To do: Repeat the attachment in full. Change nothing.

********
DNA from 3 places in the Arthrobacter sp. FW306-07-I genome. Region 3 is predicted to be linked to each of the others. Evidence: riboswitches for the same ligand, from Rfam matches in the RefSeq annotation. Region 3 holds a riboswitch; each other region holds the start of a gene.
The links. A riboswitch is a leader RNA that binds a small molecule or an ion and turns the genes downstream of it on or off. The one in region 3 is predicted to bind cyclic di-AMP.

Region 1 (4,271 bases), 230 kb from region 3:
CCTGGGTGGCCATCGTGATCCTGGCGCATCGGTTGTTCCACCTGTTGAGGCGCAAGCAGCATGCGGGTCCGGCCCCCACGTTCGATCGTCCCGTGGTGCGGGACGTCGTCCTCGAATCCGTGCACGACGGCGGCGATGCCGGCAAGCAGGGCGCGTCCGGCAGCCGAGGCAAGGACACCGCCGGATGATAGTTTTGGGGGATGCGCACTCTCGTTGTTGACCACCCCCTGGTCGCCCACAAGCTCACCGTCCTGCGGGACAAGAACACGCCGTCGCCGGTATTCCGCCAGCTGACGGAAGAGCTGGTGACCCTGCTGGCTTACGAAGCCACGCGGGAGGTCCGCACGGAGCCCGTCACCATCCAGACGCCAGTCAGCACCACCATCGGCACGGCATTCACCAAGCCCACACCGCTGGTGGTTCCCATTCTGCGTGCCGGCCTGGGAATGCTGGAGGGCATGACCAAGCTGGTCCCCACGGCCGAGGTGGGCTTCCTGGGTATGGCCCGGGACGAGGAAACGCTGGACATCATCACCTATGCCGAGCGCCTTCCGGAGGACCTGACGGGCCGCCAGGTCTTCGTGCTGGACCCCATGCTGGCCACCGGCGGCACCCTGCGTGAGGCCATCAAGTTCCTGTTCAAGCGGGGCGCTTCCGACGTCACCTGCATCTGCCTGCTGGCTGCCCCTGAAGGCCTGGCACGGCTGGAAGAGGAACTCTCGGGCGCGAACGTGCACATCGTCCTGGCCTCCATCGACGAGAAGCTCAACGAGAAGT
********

DNA from 3 places in the Arthrobacter sp. FW306-07-I genome. Region 3 is predicted to be linked to each of the others. Evidence: riboswitches for the same ligand, from Rfam matches in the RefSeq annotation. Region 3 holds a riboswitch; each other region holds the start of a gene.
The links. A riboswitch is a leader RNA that binds a small molecule or an ion and turns the genes downstream of it on or off. The one in region 3 is predicted to bind cyclic di-AMP.

Region 1 (4,271 bases), 230 kb from region 3:
CCTGGGTGGCCATCGTGATCCTGGCGCATCGGTTGTTCCACCTGTTGAGGCGCAAGCAGCATGCGGGTCCGGCCCCCACGTTCGATCGTCCCGTGGTGCGGGACGTCGTCCTCGAATCCGTGCACGACGGCGGCGATGCCGGCAAGCAGGGCGCGTCCGGCAGCCGAGGCAAGGACACCGCCGGATGATAGTTTTGGGGGATGCGCACTCTCGTTGTTGACCACCCCCTGGTCGCCCACAAGCTCACCGTCCTGCGGGACAAGAACACGCCGTCGCCGGTATTCCGCCAGCTGACGGAAGAGCTGGTGACCCTGCTGGCTTACGAAGCCACGCGGGAGGTCCGCACGGAGCCCGTCACCATCCAGACGCCAGTCAGCACCACCATCGGCACGGCATTCACCAAGCCCACACCGCTGGTGGTTCCCATTCTGCGTGCCGGCCTGGGAATGCTGGAGGGCATGACCAAGCTGGTCCCCACGGCCGAGGTGGGCTTCCTGGGTATGGCCCGGGACGAGGAAACGCTGGACATCATCACCTATGCCGAGCGCCTTCCGGAGGACCTGACGGGCCGCCAGGTCTTCGTGCTGGACCCCATGCTGGCCACCGGCGGCACCCTGCGTGAGGCCATCAAGTTCCTGTTCAAGCGGGGCGCTTCCGACGTCACCTGCATCTGCCTGCTGGCTGCCCCTGAAGGCCTGGCACGGCTGGAAGAGGAACTCTCGGGCGCGAACGTGCACATCGTCCTGGCCTCCATCGACGAGAAGCTCAACGAGAAGT